Title

'Ideology', 'meaning', and 'myth': Marx, Weber, and Durkheim on the three dimensions of sacred symbolism and their uses in society

Date of Award

1990

Degree Type

Dissertation

Degree Name

Doctor of Philosophy (PhD)

Department

Sociology

Advisor(s)

Gunter Remmling

Keywords

Symbolism, Karl Marx, Max Weber, Emile Durkheim, Religion

Subject Categories

Religion | Sociology

Abstract

The works of Marx, Weber, and Durkheim in the area of religion are put in a new light as well as the relationship between these respective theories. It is argued that each of the classical writers emphasizes a different type of sacred beliefs. Marx focuses primarily on the symbolism that depicts the relations between hierarchical groups that make up the societal realm. This particular dimension of sacred symbolism that 'frames' the design of macro society is referred to here as 'ideology'. Weber, in turn, stresses in his analyses the dimension of 'meaning' in religion: beliefs that address primarily the problems of individual existence, such as the promises of salvation, for example. These beliefs offer an explanation as to what is the purpose of life and thus they envelop the individual self in the web of sacred meaning. And Durkheim comes in the course of his career to focus on beliefs that depict the encounter between the individual self and his or her reference group in society. These beliefs that 'frame' the relationship between the self and society are referred to here as the dimension of 'myth' in religion.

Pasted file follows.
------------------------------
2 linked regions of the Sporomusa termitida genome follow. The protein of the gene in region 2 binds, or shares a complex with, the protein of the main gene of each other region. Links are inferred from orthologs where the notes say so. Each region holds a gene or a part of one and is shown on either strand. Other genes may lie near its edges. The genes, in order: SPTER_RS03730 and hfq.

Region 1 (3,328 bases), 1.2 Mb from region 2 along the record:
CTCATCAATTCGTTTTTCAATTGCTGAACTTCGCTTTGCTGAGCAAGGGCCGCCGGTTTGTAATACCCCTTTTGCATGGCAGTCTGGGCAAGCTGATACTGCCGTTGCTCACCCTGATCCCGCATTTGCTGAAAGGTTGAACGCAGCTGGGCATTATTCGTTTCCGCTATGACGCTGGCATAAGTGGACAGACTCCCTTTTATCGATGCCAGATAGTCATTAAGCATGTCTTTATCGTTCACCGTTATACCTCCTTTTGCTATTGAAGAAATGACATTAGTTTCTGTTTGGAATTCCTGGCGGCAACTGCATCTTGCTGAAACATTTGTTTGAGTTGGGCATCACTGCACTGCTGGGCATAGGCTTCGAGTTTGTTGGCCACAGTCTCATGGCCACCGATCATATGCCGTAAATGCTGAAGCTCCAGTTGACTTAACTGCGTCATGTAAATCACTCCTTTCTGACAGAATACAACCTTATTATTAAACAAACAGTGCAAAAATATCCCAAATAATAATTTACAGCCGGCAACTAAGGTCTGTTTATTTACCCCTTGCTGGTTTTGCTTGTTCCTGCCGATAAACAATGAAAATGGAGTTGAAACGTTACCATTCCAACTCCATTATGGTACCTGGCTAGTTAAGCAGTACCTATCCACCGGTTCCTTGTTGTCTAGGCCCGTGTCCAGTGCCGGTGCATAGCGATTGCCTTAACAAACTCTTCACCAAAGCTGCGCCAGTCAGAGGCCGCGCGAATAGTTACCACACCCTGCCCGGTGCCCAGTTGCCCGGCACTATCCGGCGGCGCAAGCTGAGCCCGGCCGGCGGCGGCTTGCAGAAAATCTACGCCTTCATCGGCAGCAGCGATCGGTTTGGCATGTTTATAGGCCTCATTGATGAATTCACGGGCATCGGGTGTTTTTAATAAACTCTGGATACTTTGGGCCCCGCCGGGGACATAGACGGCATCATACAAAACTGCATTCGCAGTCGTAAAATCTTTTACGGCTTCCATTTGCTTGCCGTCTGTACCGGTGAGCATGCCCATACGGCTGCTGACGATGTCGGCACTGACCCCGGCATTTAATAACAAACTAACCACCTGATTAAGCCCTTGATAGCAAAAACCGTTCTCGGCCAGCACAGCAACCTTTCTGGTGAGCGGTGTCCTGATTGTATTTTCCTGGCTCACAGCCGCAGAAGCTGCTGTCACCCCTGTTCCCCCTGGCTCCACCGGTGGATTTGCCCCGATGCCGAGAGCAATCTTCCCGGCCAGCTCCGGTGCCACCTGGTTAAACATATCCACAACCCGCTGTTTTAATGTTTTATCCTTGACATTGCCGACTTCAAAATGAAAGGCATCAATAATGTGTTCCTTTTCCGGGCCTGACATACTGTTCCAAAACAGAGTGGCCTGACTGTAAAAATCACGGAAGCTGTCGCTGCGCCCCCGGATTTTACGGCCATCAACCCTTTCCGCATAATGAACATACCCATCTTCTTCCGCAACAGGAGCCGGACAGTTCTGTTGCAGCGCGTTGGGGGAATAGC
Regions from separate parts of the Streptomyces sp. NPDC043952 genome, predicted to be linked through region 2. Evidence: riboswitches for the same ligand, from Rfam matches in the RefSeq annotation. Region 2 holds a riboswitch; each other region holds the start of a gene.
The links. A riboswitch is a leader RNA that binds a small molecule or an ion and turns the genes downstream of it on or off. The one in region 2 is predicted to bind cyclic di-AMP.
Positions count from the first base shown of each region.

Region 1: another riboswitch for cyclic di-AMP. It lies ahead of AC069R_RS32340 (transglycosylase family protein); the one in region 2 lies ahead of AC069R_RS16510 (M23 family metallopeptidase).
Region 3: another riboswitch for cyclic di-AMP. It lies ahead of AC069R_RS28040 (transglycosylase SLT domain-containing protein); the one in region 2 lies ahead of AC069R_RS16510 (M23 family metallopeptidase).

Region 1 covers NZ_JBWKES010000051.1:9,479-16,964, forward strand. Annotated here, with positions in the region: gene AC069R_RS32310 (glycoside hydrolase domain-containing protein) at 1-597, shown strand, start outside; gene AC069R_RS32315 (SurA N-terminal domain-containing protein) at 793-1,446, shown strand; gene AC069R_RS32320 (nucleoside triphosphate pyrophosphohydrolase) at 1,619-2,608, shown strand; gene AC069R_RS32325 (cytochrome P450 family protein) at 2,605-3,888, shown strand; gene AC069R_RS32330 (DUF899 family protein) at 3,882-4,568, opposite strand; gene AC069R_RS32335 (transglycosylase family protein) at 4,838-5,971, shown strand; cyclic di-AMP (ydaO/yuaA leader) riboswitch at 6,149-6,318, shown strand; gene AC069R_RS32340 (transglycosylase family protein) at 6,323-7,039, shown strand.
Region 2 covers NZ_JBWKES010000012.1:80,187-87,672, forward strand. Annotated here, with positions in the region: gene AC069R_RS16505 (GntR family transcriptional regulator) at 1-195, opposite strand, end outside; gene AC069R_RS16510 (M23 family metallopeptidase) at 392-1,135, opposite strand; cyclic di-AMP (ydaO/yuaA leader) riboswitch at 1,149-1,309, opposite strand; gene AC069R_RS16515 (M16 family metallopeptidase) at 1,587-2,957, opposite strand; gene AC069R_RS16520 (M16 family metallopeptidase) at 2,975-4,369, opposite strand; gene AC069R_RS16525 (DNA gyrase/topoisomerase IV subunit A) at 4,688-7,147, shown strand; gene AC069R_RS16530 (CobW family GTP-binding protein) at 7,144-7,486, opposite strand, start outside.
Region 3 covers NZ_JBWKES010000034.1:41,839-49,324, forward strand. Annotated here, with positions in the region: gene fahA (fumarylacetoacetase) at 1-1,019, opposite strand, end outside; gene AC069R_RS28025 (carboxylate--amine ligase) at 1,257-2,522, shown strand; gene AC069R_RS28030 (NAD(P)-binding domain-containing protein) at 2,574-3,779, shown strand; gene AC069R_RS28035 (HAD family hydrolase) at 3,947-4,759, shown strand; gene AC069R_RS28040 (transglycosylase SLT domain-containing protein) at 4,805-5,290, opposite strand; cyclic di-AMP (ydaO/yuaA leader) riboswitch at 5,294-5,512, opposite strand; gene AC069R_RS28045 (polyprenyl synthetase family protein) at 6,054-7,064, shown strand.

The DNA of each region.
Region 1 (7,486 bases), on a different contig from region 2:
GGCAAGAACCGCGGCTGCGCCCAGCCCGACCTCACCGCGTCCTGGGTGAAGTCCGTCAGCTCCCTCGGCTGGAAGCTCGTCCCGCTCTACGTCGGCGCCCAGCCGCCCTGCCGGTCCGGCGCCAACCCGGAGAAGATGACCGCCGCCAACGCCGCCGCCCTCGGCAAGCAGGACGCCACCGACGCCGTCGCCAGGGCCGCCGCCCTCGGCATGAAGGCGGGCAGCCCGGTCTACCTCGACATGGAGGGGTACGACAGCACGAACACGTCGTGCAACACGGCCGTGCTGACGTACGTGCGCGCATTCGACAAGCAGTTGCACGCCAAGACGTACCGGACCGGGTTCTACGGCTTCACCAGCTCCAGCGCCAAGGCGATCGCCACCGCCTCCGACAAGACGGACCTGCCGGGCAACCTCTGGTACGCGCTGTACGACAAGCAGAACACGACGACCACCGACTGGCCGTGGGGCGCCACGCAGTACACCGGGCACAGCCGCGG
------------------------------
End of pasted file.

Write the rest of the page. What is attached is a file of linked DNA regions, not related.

The central hypothesis of this work is that these insights into the workings of religion by the three seminal sociologists can be brought together under one conceptual umbrella. A three-dimensional model of religion in the social setting is proposed that incorporates the dimensions of 'ideology', 'meaning', and 'myth'. According to this hypothesis, the traditional religious systems studied by Marx, Weber, and Durkheim, such as medieval Christianity, the ascetic Protestantism, and totemism, all encompass the beliefs that 'frame' the self, the macro society, as well as the relationship between the self and the reference group. The last chapter tests this claim with respect to totemism, the doctrine the Saint Augustine, and the Puritan system of William Perkins.

Access

Surface provides description only. Full text is available to ProQuest subscribers. Ask your Librarian for assistance.

http://libezproxy.syr.edu/login?url=http://proquest.umi.com/pqdweb?did=745382751&sid=1&Fmt=2&clientId=3739&RQT=309&VName=PQD